By Susan Ning, Angie Ng and Zheng Ziqing, King & Wood’s Competition Practice

Antitrust or competition law rules governing vertical restraints (such as resale price maintenance) are significant in China because as a manufacturing “hub”, vertical contracts or agreements such as manufacturer-distributor agreements are very common.

This article outlines the rules governing resale price maintenance (RPM), pursuant to the Anti-Monopoly Law (AML); and compares these rules to the rules governing RPM pursuant to the European competition law.


Article 14 of the Anti-Monopoly Law (AML) prohibits the fixing of resale prices (and in particular minimum resale prices) to third parties. In other words, Manufacturer A is prohibited from stipulating that Distributor B must resell Manufacturer A’s goods at a certain price to Retailer C.

However, there are exceptions to this strict prohibition.

If an entity can prove that it fixed resale prices to fulfill the following objectives (stated below), then this conduct may be exempt from Article 14.

The objectives are:

• RPM was undertaken with the objective of undertaking technological improvement or research and development of new products;

• RPM was undertaken to raise product quality, lower costs, improve efficiency, standardize product specifications and standards or implement specialization;

• RPM was undertaken to raise the business efficiency of small and medium business operators and to strengthen the competitiveness of small and medium business operators;

• RPM was undertaken to fulfil matters involving the public interest, including energy conservation, environmental protection and disaster relief;

• RPM was undertaken to alleviate a serious drop in sale quantity or obvious over-production in times of recession; or

• RPM was undertaken to protect legitimate interests in relation to foreign trade and economic cooperation.

China is not alone in possessing a strict prohibition against RPM – other more experienced antitrust or competition law jurisdictions such as Australia and Europe have similar prohibitions.


In Europe, there is no express prohibition against RPM between entities in a vertical relationship within the European competition law. However, Article 101(1)(a) of the European competition law prohibits price-fixing between entities. Article 101(1)(a) may be applied to entities in a horizontal (i.e. competing entities) or vertical relationship (i.e. entities in a supply chain relationship). In this regard, agreements amounting to RPM may be caught by Article 101(1)(a).

Further, RPM is listed as a “hardcore” prohibition pursuant to the European Commission’s Vertical Restraints Block Exemption (the most recent version of the Block Exemption and its accompanying Guidelines came into effect on 1 June 2010 and will stay in force till 31 May 2022. It is, thus, likely that conduct amounting to RPM will breach Article 101 of the European competition law.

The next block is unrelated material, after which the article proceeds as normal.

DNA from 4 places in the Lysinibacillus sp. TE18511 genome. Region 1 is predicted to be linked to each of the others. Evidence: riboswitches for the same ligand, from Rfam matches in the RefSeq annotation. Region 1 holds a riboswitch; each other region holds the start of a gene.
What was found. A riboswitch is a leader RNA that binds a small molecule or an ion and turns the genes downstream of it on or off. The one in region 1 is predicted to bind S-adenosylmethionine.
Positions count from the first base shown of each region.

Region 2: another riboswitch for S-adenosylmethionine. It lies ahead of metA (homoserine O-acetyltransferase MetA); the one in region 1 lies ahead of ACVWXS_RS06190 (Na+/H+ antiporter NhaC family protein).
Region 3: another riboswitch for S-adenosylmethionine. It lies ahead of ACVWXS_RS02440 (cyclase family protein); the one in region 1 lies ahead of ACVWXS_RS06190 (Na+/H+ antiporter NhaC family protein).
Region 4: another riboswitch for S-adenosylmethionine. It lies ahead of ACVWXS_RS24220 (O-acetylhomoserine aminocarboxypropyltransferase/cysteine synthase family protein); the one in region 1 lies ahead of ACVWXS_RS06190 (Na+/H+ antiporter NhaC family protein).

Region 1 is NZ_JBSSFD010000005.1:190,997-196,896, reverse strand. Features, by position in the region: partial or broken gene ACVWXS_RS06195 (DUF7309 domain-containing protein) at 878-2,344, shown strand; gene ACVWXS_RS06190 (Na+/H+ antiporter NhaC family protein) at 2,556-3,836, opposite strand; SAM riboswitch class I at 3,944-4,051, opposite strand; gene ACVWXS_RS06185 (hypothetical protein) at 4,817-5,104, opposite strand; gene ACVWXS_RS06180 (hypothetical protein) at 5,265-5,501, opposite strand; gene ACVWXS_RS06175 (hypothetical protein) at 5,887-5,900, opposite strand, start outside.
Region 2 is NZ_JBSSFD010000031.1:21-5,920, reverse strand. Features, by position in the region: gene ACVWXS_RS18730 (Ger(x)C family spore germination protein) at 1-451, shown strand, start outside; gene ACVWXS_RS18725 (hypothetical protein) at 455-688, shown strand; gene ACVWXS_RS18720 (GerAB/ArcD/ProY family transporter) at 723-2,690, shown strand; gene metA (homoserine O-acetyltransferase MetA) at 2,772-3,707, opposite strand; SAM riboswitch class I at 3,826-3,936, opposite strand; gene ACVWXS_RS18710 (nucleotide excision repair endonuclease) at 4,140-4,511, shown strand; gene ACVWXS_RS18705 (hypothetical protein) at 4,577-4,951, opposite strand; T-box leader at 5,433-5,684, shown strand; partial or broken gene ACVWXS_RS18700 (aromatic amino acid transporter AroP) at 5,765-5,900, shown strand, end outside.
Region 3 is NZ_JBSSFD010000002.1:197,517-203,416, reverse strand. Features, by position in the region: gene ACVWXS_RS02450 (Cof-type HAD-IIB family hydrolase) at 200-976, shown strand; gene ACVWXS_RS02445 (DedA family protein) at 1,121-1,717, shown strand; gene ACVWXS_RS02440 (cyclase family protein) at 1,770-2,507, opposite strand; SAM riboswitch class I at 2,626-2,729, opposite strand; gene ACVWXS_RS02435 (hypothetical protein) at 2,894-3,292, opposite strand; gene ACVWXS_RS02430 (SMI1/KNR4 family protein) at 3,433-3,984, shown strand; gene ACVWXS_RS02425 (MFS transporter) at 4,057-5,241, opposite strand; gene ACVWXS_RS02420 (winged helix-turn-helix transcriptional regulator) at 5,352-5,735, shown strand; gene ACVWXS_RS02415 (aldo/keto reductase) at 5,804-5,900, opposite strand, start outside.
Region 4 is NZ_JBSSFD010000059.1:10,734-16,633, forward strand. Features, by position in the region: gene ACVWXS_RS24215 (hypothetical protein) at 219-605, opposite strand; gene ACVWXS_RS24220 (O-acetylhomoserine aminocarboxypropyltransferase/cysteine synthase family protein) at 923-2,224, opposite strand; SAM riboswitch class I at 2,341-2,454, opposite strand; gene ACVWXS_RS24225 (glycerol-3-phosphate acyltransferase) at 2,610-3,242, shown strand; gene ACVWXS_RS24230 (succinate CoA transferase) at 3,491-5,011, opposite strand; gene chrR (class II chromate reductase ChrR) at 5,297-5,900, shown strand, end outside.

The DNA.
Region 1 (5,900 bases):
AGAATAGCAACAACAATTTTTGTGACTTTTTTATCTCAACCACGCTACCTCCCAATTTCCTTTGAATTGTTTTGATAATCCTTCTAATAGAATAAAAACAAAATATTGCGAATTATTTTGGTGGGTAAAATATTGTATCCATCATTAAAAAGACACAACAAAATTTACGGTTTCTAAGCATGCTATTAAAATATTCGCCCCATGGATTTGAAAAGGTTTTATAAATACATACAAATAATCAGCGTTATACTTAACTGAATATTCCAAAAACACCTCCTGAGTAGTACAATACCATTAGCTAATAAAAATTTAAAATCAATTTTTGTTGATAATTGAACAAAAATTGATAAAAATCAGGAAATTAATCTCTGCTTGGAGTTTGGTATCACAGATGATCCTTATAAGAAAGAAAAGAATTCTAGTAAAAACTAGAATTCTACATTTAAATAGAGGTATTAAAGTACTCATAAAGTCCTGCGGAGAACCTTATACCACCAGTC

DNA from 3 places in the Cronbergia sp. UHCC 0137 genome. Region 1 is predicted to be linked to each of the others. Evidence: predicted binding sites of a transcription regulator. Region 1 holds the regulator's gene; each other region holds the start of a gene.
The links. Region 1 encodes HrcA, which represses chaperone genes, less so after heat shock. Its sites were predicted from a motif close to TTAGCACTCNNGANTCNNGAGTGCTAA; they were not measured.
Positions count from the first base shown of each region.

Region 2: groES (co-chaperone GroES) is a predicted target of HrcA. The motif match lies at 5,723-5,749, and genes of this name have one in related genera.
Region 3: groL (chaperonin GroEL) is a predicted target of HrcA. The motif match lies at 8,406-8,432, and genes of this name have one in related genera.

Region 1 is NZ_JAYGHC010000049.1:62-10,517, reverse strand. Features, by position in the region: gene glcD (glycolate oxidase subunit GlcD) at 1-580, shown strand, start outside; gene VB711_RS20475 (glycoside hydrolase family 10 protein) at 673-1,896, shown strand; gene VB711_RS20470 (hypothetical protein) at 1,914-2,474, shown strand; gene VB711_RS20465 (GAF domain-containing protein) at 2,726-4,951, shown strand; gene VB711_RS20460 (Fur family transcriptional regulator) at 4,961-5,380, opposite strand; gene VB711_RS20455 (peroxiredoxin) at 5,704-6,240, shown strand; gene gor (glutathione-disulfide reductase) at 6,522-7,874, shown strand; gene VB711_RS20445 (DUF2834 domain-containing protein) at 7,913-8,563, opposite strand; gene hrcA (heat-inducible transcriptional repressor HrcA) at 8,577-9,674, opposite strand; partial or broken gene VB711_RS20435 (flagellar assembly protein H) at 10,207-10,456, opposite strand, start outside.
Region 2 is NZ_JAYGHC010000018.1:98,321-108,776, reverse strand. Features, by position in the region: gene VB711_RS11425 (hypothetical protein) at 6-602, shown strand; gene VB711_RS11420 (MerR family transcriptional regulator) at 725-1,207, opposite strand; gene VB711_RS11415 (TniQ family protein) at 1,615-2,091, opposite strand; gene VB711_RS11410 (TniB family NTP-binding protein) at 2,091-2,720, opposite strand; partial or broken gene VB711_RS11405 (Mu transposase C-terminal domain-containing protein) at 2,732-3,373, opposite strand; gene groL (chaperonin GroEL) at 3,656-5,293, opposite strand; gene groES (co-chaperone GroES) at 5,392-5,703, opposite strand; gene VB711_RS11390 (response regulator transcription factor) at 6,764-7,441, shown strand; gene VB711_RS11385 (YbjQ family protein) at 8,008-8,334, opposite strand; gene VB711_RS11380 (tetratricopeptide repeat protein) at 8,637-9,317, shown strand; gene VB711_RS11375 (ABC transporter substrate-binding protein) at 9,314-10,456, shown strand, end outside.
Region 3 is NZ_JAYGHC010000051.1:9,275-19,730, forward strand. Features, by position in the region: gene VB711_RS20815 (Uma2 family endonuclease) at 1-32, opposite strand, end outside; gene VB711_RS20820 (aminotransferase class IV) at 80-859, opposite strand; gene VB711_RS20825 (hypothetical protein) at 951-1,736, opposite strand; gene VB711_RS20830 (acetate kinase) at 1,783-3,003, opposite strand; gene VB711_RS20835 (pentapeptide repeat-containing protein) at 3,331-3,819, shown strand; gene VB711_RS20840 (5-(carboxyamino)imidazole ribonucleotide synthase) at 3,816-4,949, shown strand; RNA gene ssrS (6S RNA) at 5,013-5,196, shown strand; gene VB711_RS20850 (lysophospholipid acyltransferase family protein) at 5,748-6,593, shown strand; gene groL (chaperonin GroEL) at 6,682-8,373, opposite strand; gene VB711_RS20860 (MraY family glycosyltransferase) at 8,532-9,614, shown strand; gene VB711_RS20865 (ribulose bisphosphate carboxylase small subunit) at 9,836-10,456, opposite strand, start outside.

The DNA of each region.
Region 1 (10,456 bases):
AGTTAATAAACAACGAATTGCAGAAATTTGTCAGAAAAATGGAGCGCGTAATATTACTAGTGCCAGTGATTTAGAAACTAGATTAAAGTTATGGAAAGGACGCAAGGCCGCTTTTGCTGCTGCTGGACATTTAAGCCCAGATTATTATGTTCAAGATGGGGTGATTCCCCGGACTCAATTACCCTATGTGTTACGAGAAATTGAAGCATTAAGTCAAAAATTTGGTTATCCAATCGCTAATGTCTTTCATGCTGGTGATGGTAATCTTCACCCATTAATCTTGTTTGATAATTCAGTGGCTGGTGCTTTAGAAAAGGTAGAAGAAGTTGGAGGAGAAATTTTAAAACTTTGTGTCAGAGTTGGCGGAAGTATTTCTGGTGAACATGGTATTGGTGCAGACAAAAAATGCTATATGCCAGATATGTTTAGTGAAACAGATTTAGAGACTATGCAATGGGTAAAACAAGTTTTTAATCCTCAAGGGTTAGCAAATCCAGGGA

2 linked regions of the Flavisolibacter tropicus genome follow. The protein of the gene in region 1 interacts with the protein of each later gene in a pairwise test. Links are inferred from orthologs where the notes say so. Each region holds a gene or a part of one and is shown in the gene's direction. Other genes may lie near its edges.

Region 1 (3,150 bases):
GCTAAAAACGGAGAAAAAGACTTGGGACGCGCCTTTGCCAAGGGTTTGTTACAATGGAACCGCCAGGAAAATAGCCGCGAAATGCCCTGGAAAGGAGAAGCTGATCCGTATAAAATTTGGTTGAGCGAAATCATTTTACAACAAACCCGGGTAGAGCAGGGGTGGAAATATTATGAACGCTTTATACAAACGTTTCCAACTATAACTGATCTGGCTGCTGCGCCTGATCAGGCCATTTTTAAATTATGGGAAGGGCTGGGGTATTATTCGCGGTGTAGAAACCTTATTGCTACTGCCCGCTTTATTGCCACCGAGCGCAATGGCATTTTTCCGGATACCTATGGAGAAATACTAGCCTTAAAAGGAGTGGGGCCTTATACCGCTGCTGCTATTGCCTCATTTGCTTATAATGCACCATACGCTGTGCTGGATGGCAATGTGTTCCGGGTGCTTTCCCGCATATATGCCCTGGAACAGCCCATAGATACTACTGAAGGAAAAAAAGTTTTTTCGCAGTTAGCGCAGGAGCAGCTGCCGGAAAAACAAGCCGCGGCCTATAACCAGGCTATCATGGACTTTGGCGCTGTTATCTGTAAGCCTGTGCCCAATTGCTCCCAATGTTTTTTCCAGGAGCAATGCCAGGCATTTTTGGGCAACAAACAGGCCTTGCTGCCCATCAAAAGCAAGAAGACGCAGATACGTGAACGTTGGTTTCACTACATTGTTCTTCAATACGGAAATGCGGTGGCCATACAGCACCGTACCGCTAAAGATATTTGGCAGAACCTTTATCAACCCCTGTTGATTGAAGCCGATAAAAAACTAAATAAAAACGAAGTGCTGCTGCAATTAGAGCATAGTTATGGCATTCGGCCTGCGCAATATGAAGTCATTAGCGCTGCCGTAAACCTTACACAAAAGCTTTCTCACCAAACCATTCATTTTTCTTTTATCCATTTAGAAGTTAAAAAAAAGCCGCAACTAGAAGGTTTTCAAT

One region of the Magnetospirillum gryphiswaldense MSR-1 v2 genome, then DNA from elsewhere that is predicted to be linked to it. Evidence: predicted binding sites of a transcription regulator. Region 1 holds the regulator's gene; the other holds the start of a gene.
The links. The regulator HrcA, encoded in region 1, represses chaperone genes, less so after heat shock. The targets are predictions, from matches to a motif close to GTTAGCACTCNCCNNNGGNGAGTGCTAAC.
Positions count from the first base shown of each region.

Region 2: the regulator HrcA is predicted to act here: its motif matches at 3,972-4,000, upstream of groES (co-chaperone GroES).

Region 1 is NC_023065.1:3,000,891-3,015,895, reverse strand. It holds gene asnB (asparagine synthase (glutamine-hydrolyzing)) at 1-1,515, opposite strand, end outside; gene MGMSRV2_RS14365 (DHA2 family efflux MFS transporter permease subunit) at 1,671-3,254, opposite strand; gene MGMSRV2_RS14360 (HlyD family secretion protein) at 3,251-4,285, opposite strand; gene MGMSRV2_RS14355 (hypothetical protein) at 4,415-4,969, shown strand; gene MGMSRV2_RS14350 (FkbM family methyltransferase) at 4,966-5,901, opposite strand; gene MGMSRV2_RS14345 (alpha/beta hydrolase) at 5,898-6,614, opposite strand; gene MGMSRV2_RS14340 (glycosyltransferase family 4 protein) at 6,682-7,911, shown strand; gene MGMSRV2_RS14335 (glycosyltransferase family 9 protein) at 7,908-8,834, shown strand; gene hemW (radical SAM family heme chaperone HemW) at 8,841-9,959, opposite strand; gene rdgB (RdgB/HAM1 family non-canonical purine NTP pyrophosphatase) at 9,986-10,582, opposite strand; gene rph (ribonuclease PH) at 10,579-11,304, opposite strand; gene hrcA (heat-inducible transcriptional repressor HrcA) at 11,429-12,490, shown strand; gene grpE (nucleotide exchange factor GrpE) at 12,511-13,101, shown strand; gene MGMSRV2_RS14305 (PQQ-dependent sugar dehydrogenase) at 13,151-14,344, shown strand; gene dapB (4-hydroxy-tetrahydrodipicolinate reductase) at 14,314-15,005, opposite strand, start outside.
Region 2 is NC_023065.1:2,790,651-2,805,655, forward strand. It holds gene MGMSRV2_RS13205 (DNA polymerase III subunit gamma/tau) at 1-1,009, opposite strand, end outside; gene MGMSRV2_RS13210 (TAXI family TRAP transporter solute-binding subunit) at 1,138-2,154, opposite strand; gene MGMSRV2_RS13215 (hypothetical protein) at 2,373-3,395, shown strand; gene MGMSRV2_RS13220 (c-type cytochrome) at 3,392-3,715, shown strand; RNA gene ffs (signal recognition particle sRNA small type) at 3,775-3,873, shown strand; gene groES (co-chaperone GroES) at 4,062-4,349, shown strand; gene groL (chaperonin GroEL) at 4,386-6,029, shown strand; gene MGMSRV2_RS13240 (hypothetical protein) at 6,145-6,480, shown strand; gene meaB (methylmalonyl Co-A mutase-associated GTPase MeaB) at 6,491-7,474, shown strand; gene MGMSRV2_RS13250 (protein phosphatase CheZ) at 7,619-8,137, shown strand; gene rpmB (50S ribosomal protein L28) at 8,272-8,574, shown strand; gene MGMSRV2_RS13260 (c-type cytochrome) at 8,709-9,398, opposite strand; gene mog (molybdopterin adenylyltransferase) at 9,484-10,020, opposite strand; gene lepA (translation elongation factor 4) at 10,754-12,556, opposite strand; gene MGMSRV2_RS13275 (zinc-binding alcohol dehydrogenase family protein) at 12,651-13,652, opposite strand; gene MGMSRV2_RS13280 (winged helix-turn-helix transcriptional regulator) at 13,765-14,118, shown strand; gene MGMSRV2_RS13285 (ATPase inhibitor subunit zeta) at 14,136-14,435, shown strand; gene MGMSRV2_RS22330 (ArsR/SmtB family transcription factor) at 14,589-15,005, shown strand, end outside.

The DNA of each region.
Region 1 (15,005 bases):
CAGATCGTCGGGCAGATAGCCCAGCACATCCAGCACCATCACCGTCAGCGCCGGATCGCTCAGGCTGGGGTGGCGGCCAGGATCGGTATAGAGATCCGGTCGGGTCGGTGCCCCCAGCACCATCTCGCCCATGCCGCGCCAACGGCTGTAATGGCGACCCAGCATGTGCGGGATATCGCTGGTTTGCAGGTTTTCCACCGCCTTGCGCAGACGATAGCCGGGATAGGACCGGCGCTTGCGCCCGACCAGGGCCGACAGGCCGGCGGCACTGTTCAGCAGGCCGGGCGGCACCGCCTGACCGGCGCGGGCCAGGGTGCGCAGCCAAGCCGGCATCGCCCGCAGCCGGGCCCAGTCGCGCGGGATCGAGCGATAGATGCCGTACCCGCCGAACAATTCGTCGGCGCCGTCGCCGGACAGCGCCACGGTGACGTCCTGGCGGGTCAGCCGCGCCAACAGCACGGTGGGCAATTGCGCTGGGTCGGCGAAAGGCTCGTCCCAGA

Like in the AML, the European competition law also contains exceptions to the strict prohibition against RPM. Article 101(3) of the European competition law outlines a broad “efficiency” exception – and, that is, that agreements which contribute to improving the production or distribution of goods or which promote technical or economic progress may be exempt from Article 101. In other words, if an entity can prove that conduct amounting to RPM results in efficiencies, this conduct may be exempt.

The new Guidelines accompanying the Vertical Restraints Block Exemption shed more light on the types of conduct that may exempt RPM from Article 101(1). The Guidelines concede that there may be instances that RPM may lead to efficiencies, including:

• RPM may be necessary in the instance where a manufacturer wishes to introduce a new product (to induce distributors to better take into account the manufacturer’s interest to promote the product; if the distributors are under competitive pressure, this may induce them to expand overall demand for the product to make the product launch a success – for the benefit of consumers);

• RPM may be necessary to organize a franchise system or similar distribution system by applying a uniform distribution format across a coordinated short tem low price campaign (2 to 6 weeks in most cases);

• Extra margins provided by RPM may allow retailers to provide (additional) pre-sales services; and

• RPM may be necessary to avoid free-riding between distributors.


Thus far, the antitrust or competition authorities have yet to issue more detailed guidance as to how the exceptions in Article 15 of the AML. In this regard, the examples (of instances where RPM may be “efficient” for the benefit of consumers) listed above by the Guidelines are useful references in the China-RPM context. While the Chinese antitrust or competition authorities are not obliged to consider overseas guidelines or jurisprudence; often such references may be persuasive.

Businesses should be aware of and take note of the strict RPM prohibition in China, when formulating their distribution agreements. In the event where it is commercially imperative to impose vertical restraints (including RPM) in distribution agreements, businesses may wish to consider if their agreements could fall under the exceptions listed pursuant to Article 15 of the AML.